Shell responded to our opposition around its plans to drill in the Arctic by filing for one of the broadest and most restrictive injunctions in US history against Greenpeace USA. It’s exactly the kind of anti-democratic reaction you would expect from a major oil company.
Regardless of what happens in court, Greenpeace is going to continue to oppose Shell’s plans. But we’ll only win if we have your support. Join 300,000 people from around the world and demand that Shell stop its plans to put the fragile Arctic at risk.
From: Dan Howells, Greenpeace firstname.lastname@example.org
Subject: Save the Arctic
Right this minute a global fleet of Arctic destroyers is speeding towards one of the last unspoiled places on earth.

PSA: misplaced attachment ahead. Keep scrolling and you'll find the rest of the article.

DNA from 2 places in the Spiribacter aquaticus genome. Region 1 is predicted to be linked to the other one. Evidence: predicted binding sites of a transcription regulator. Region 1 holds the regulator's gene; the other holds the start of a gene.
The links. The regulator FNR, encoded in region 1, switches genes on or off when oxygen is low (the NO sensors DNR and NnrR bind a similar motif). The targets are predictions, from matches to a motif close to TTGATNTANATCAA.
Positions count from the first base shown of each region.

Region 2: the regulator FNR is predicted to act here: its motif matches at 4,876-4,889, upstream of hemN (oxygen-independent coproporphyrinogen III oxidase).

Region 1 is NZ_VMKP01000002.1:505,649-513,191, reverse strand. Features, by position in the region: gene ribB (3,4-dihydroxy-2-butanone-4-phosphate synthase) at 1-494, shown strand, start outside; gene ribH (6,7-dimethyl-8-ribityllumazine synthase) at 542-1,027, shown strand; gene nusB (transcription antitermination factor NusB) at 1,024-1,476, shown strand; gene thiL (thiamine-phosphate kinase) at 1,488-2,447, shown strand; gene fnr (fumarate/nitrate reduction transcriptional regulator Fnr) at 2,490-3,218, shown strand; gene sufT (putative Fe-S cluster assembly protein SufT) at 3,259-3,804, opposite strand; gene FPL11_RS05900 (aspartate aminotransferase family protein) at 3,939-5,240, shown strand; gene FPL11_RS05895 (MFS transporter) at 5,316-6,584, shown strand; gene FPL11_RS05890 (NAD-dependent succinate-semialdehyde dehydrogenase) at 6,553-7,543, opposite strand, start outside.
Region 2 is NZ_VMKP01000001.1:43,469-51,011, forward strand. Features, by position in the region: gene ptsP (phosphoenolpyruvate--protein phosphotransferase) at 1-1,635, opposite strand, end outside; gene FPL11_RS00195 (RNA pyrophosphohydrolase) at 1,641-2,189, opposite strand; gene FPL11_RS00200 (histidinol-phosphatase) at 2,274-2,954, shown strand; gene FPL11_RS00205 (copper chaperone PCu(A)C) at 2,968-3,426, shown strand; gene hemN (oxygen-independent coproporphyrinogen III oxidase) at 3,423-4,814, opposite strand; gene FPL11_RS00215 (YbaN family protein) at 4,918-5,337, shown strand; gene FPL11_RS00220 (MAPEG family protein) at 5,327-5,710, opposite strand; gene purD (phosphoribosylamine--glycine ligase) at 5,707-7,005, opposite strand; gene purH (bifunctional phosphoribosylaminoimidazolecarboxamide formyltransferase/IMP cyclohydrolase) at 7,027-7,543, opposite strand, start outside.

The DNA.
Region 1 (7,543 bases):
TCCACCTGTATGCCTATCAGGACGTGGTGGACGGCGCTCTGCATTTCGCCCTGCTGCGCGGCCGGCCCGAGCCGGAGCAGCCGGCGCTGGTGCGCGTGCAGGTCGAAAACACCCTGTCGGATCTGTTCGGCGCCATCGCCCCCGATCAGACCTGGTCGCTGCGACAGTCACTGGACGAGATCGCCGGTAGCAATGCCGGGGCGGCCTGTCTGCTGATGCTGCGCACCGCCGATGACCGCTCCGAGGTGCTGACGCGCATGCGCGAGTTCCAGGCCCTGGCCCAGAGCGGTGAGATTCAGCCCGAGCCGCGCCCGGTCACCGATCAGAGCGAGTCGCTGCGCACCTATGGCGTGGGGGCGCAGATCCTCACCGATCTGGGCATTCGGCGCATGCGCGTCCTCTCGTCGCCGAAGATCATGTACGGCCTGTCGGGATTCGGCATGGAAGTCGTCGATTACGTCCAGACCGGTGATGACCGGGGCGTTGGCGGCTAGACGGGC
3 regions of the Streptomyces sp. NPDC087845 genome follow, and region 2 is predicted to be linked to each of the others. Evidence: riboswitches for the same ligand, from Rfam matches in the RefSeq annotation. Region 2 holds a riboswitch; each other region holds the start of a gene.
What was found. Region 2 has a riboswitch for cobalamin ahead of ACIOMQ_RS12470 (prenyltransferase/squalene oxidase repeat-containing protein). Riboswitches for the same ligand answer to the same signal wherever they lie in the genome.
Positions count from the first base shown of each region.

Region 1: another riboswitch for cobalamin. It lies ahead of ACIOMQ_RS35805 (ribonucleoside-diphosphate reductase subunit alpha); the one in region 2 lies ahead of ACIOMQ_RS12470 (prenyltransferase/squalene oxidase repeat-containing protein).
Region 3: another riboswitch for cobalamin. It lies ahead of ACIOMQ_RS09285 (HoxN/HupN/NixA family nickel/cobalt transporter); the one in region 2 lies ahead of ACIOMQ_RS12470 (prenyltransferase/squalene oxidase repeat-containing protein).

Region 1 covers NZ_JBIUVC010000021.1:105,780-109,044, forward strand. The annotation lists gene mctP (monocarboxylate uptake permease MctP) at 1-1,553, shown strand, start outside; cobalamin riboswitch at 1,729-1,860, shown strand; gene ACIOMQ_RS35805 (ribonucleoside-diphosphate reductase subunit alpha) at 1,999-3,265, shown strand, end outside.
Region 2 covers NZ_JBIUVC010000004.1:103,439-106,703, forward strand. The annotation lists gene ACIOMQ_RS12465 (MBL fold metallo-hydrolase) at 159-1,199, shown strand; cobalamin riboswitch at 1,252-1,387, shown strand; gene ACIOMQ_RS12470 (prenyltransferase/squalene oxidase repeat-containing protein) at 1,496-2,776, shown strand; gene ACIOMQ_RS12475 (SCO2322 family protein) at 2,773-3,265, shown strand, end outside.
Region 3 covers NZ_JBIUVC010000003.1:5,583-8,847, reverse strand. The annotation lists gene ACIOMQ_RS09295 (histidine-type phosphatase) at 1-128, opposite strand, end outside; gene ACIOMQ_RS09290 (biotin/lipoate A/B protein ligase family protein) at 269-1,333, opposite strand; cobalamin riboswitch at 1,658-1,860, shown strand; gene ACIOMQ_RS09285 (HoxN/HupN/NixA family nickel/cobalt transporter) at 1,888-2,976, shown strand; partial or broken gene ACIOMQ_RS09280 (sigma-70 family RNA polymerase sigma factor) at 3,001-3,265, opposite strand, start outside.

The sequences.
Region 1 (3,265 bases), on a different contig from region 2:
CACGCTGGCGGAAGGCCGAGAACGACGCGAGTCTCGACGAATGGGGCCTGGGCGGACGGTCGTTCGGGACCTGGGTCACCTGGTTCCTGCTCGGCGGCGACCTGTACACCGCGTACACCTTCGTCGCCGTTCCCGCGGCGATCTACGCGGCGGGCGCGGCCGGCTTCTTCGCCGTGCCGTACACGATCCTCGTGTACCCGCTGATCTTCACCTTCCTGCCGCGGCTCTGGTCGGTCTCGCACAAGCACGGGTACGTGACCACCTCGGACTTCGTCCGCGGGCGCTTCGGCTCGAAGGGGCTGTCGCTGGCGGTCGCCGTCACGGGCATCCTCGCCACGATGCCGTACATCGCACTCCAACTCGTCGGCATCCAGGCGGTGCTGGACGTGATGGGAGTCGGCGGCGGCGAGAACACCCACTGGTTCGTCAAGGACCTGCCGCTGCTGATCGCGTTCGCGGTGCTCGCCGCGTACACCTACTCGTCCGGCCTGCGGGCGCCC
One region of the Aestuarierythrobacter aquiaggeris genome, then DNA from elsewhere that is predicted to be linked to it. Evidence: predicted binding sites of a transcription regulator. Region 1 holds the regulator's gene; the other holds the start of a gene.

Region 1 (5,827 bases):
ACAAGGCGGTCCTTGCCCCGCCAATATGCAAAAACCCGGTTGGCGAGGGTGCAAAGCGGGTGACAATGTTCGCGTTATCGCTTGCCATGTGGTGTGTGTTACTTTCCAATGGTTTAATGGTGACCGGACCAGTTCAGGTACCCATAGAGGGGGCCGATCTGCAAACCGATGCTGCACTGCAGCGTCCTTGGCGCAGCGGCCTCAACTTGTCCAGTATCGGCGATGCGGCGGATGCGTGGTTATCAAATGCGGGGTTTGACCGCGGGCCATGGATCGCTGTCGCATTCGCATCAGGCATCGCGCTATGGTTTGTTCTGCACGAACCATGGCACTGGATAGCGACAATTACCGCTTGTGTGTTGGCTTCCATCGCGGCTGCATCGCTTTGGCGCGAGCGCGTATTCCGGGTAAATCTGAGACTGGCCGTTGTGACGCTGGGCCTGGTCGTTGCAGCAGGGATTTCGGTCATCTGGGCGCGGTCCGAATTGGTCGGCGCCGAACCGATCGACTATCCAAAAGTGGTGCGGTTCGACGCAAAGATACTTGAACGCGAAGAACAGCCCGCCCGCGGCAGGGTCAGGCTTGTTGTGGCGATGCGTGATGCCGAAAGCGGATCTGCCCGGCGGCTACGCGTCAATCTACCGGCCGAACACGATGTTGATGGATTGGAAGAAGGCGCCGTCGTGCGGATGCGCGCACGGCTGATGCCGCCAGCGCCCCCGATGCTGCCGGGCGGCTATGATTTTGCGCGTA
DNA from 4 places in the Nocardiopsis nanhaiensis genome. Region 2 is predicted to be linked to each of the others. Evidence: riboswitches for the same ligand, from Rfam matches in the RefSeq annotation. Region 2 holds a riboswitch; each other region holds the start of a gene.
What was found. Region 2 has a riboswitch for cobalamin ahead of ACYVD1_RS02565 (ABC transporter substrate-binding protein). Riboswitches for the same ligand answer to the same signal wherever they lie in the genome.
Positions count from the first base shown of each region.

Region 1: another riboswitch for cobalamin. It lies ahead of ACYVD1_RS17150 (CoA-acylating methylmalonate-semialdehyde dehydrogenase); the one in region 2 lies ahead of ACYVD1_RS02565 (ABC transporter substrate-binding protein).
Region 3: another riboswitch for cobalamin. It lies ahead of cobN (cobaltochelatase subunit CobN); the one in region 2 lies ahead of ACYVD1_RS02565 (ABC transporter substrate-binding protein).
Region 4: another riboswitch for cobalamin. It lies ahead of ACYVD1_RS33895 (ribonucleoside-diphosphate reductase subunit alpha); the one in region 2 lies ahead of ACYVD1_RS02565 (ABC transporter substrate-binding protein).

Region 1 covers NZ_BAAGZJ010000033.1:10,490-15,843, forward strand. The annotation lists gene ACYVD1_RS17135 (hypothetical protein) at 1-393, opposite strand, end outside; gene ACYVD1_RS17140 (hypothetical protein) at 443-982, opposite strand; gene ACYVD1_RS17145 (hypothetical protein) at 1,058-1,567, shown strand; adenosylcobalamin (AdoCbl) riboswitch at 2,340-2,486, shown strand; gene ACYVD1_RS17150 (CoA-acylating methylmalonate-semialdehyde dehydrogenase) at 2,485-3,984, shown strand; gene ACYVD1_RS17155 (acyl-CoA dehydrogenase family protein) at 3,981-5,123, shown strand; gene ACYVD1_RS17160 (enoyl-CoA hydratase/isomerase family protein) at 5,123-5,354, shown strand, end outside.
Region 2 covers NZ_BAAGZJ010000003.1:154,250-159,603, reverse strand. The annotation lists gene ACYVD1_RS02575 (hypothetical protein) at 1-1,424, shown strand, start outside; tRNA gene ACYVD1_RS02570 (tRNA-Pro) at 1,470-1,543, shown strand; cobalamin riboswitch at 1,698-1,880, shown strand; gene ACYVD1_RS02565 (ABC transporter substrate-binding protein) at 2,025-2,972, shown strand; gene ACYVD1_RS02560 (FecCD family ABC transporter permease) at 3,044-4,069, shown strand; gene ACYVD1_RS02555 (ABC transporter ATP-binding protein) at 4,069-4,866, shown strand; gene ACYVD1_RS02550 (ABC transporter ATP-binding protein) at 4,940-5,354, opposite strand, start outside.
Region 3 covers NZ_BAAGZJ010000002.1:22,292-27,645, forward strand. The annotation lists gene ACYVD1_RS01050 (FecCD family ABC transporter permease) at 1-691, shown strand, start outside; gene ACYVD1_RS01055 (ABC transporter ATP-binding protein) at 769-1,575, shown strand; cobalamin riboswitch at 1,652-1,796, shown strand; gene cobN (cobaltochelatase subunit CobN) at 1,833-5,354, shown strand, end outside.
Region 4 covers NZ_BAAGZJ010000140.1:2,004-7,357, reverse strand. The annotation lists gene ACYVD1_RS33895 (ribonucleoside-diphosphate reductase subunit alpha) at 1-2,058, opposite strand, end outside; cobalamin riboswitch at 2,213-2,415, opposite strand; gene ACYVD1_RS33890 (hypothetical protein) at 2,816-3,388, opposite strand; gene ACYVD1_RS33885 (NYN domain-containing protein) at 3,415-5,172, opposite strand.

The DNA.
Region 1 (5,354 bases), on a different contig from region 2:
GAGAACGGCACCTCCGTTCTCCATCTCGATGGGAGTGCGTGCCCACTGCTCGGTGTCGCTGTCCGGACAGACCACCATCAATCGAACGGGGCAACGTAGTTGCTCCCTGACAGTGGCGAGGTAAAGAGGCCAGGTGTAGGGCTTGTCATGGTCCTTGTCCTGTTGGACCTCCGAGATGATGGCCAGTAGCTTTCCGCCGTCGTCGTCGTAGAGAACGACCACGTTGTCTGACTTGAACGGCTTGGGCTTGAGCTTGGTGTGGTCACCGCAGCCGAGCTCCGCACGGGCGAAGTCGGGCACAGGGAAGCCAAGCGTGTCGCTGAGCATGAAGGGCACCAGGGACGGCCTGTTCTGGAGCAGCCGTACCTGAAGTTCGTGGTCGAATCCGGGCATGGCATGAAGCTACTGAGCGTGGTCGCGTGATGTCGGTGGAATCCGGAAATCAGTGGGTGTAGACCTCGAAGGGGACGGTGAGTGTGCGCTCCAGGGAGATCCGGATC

Take action and demand Shell stop its plans to drill in the Arctic.
The ships are part of oil giant Shell’s mission to drill the very first wells in the pristine waters off the coast of Alaska. It’s insane, but melting sea ice from global warming has made it a reality. If Shell finds oil, the Arctic oil rush will be on.
It’s not over yet though. People are pushing back. In New Zealand, Greenpeace activists (including Xena Warrior Princess star Lucy Lawless) occupied a drill ship and prevented it from leaving for the Arctic for several days. And just last week activists occupied two icebreakers in Finland.
But to stop Shell for good, we eventually need the public support of millions around the world. Carmen, that means you.
Join the 250,000 people from around the world who have already taken action and demand Shell stop its plans to put the fragile Arctic at risk.
Widespread public opposition here in the US is going to be the key to stopping Shell. The US government is responsible for giving Shell the green light to drill. Greenpeace will be delivering these messages to the company soon. Our goal is to add the names of at least 40,000 Americans to that list before we do. Your message matters.